Tuesday, March 10, 2009

Un Gringo Cocinero En Cuernavaca Parte 1

Yo era un cocinero gringo para una familia Mexicana de Cuernavaca.

How it started, below...

I first arrived in Cuernavaca to attend the Fénix Language Institute in February, 1992. The Institute lodged me in the home of Sra. Amelia (a later photo, to the left.) and Sr. José, their two older sons, Gustavo and Pepe; and sweet sixteen daughter, Liz.

The family had escaped México, D.F. after the earthquake of September, 1985, and bought a two-storey house, with rentable apartments behind in the northern part of Cuernavaca. Don José continued to work for some years in el D.F., coming home on weekends. Unfortunately,
at the time of my two-week stay he was in the hospital. I was not to meet him until a visit the next year. This memorable man deserves a blog post of his own.

The two weeks at the school was what I needed to help hone my Spanish skills, but the home stay provided a great environment to practice a more vernacular Spanish. Amelia liked to teach me refrains and proverbs, while Gustavo taught me some colorful slang.

Meals were included, but I was greatly disappointed at first by the bland, White Bread offerings. There was not a chile in sight. We seemed to be eating a great deal of white rice and milanesas (bread pork or beef cutlets, the Mexican schnitzel), and white bread toast. The reasons for this atypical diet soon became evident.

There were other student guests in the house, two young women from Minnesota. One was suffering Culture Shock while the other did her best to support her friend. Their food interests were unlike mine. The one with CS was comforted by peanut butter spread on sliced white bread. She wouldn't eat the clean, healthful salads the Amelia prepared. White rice and plain spaghetti were about as daring as she could eat. (It could be that she was also suffering "Las Turistas", but we didn't speak of such things.)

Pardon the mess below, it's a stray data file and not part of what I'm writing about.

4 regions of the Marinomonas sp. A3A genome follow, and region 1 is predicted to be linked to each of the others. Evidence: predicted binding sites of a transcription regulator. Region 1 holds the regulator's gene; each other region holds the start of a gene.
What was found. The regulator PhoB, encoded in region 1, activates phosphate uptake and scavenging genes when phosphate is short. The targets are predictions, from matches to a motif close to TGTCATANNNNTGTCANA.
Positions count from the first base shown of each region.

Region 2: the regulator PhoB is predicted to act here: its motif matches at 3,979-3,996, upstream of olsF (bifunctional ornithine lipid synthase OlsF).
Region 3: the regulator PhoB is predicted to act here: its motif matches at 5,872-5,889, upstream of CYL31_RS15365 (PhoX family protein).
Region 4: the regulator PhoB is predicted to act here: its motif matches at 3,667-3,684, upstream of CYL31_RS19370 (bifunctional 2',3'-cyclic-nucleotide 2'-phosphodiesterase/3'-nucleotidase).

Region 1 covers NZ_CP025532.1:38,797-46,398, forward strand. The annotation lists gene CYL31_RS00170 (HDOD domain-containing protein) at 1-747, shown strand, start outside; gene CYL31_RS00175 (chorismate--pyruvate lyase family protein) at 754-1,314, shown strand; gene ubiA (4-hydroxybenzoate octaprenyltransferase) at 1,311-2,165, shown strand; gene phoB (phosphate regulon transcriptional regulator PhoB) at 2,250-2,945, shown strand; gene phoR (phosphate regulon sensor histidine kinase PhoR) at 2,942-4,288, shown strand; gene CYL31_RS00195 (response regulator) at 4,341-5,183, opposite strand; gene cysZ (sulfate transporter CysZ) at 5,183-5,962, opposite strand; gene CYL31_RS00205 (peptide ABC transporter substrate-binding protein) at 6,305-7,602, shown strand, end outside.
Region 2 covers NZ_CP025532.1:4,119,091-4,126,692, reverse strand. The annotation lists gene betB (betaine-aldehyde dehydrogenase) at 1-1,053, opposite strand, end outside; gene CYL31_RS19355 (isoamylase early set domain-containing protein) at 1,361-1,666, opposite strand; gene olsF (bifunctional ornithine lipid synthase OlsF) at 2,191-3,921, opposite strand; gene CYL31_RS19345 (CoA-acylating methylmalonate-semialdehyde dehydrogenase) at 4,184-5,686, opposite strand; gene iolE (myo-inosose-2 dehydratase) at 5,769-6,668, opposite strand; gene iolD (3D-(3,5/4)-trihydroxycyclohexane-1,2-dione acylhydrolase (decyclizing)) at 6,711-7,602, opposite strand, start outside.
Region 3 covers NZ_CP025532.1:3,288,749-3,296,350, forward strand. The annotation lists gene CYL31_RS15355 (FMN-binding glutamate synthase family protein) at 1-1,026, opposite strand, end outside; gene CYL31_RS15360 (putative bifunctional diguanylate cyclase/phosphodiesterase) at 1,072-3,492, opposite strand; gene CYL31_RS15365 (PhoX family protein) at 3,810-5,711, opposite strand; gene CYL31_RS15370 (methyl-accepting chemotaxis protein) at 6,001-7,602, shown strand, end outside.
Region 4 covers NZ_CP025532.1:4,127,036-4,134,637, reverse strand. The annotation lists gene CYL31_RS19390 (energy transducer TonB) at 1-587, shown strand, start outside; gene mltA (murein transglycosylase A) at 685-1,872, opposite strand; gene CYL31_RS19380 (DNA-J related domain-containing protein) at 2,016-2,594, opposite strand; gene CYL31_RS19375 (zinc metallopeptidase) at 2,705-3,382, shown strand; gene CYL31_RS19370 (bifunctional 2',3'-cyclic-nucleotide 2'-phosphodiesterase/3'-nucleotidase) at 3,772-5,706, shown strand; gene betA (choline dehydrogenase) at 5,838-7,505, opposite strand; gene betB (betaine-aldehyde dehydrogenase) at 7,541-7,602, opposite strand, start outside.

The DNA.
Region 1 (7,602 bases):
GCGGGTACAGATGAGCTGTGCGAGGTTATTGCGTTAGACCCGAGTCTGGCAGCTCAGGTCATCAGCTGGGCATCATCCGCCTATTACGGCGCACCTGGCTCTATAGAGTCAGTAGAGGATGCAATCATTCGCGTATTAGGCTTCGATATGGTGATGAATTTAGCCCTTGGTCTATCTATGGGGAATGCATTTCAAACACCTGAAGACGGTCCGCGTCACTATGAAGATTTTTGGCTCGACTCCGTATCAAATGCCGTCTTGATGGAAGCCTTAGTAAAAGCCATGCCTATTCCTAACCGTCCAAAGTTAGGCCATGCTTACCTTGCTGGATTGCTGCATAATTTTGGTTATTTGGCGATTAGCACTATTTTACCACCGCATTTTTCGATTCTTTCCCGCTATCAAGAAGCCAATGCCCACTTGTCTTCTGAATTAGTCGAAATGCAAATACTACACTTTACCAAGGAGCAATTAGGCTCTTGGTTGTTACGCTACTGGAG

After three days of tough, boring milanesas and Midwestern-oriented White Bread Food, I was getting worried that I'd never get any really good comida casera Mexicana. So, I started a conversation with Amelia, expressing my food interests.

She asked me what of the Mexican repertoire I liked. She shook her head "No. Mucho trabajo." when I suggested tamales. Somewhere in the discussion I said, "cochinita pibil". At that, her eyes lit up. "Mi esposo es Yucateco. Me enseñó como preparar cochinita pibil."

My interest in this marinated, slowly baked pork dish, sparked her to begin preparing it over a 3 day period. I got to invite my principal language instructor, Marco. My two Minnesotan housemates absented themselves from this fabulous comida. At least one was aghast that I could contemplate eating something that had reposed overnight unrefrigerated in a basin of spicy, tangy marinade. They went out for more cocteles de aguacate and a margarita or two. (Too bad for them. More for us.)

The pork, swaddled in banana leaves, cooked slowly for many hours in a roaster on the gas grill on the patio. Meanwhile, Amelia made delicious frijoles negros. Cebollas moradas en vinagre and salsa de chile habanero (if I recall correctly) for a condiment. Tortillas were readied and heated.

Our meal began with shots of mezcal and we proceeded to the succulent, tender and aromatic
cochinita. It was easy to stuff ourselves. This was a dish that we could gladly eat over the next three days. The barriers were broken. I was keen to make some baked specialties, which I would do in the pre-dawn hours in the kitchen below my humble apartment.

Video how to make Puerco (Cochinita) Pibil; sexy, funny, not entirely authentic, but good. (Lo contiene algunas malas palabras)

Here's a link to Rick Bayless' recipe for La Verdadera Cochinita Pibil (serves 35).

Note that ours wasn't pit cooked, but was still delicious.
But, Liz' 16th birthday was approaching, and she was more than happy if I would make pizzas for her birthday dinner. The challenges were many, but I was flush with reckless enthusiasm. so I took on the task.

To be continued...

1 comment:

Tancho said...

Thanks, now I have to try this version, luckily I saw some banana leaves yesterday and know exactly where to get them in Maz.
keep em coming!